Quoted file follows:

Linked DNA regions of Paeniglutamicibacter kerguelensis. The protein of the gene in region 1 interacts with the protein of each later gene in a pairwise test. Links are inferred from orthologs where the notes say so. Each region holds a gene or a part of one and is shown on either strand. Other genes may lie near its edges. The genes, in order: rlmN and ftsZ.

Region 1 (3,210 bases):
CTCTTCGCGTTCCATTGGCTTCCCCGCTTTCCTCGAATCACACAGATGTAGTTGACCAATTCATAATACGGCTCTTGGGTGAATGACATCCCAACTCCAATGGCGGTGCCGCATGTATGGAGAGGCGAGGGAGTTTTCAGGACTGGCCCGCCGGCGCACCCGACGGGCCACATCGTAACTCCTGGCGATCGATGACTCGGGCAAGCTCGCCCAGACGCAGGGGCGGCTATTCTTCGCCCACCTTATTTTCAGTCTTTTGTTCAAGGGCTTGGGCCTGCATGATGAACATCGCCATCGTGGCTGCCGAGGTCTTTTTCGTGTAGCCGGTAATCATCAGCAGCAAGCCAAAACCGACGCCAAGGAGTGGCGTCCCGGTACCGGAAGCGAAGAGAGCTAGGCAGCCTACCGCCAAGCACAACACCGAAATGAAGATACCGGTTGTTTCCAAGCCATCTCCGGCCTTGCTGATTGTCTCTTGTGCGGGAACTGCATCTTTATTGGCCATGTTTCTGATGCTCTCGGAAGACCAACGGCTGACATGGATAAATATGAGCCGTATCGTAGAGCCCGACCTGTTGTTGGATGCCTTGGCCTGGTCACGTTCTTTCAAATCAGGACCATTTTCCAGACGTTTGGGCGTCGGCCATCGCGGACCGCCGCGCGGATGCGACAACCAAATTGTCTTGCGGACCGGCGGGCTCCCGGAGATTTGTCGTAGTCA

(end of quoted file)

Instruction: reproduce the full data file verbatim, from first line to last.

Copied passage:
Linked DNA regions of Paeniglutamicibacter kerguelensis. The protein of the gene in region 1 interacts with the protein of each later gene in a pairwise test. Links are inferred from orthologs where the notes say so. Each region holds a gene or a part of one and is shown on either strand. Other genes may lie near its edges. The genes, in order: rlmN and ftsZ.

Region 1 (3,210 bases):
CTCTTCGCGTTCCATTGGCTTCCCCGCTTTCCTCGAATCACACAGATGTAGTTGACCAATTCATAATACGGCTCTTGGGTGAATGACATCCCAACTCCAATGGCGGTGCCGCATGTATGGAGAGGCGAGGGAGTTTTCAGGACTGGCCCGCCGGCGCACCCGACGGGCCACATCGTAACTCCTGGCGATCGATGACTCGGGCAAGCTCGCCCAGACGCAGGGGCGGCTATTCTTCGCCCACCTTATTTTCAGTCTTTTGTTCAAGGGCTTGGGCCTGCATGATGAACATCGCCATCGTGGCTGCCGAGGTCTTTTTCGTGTAGCCGGTAATCATCAGCAGCAAGCCAAAACCGACGCCAAGGAGTGGCGTCCCGGTACCGGAAGCGAAGAGAGCTAGGCAGCCTACCGCCAAGCACAACACCGAAATGAAGATACCGGTTGTTTCCAAGCCATCTCCGGCCTTGCTGATTGTCTCTTGTGCGGGAACTGCATCTTTATTGGCCATGTTTCTGATGCTCTCGGAAGACCAACGGCTGACATGGATAAATATGAGCCGTATCGTAGAGCCCGACCTGTTGTTGGATGCCTTGGCCTGGTCACGTTCTTTCAAATCAGGACCATTTTCCAGACGTTTGGGCGTCGGCCATCGCGGACCGCCGCGCGGATGCGACAACCAAATTGTCTTGCGGACCGGCGGGCTCCCGGAGATTTGTCGTAGTCA